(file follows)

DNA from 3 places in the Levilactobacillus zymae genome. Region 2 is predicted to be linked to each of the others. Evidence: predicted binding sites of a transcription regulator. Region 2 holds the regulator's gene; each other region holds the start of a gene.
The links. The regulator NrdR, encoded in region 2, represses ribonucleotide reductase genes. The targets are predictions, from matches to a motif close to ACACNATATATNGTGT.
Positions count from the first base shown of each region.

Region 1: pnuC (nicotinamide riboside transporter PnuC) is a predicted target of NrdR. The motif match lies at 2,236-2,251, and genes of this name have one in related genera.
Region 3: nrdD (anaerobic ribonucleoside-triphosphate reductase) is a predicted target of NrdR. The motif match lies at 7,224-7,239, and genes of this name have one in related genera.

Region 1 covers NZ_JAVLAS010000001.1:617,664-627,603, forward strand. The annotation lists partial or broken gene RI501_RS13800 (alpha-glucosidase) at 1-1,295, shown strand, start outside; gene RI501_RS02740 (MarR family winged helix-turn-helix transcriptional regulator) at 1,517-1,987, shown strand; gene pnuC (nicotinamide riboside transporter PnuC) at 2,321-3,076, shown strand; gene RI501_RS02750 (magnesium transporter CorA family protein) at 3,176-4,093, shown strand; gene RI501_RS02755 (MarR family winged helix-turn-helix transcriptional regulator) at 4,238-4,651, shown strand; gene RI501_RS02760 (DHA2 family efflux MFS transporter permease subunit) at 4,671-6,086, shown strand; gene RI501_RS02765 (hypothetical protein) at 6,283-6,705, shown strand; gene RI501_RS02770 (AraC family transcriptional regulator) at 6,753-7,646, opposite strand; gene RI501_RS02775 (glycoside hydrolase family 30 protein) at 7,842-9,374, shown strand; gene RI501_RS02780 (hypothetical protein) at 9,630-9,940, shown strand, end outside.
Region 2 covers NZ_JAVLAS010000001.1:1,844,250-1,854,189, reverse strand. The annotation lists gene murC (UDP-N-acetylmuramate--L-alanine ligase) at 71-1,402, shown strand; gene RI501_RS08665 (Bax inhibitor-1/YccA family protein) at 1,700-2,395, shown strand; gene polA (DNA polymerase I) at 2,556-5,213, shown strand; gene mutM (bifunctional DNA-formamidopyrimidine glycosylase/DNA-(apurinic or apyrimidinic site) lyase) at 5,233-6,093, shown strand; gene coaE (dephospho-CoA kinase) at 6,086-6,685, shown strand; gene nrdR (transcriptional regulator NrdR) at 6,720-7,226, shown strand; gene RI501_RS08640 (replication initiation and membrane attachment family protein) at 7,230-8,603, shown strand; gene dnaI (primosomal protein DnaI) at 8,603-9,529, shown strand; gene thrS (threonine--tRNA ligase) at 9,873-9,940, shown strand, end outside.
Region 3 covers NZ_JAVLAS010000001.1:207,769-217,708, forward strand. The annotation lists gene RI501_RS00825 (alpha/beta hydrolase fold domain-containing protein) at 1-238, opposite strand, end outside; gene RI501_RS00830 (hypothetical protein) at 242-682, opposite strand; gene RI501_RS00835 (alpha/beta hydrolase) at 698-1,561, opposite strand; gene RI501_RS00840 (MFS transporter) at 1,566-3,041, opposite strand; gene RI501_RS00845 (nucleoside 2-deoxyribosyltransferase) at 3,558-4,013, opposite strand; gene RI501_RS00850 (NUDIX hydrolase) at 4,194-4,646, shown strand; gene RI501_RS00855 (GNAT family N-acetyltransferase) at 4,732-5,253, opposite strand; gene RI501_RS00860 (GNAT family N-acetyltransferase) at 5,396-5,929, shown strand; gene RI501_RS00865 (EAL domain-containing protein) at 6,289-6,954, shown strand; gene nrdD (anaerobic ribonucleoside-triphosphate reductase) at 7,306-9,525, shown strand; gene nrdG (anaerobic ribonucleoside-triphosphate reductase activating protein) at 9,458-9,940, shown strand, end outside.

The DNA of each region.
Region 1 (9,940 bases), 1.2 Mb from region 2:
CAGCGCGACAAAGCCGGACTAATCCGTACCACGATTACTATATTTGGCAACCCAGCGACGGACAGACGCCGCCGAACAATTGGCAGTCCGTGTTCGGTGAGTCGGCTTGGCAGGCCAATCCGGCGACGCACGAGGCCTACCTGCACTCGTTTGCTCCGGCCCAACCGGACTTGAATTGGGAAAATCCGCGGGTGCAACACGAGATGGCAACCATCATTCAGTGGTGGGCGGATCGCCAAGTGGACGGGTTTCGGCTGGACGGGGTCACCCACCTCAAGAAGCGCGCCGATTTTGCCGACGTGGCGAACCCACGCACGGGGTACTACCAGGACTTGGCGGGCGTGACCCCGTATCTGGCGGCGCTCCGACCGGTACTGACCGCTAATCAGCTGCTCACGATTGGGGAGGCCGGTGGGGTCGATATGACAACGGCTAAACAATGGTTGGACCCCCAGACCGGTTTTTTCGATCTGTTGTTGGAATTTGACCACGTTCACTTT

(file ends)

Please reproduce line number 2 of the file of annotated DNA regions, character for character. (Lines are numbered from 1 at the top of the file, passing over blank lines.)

The links. The regulator NrdR, encoded in region 2, represses ribonucleotide reductase genes. The targets are predictions, from matches to a motif close to ACACNATATATNGTGT.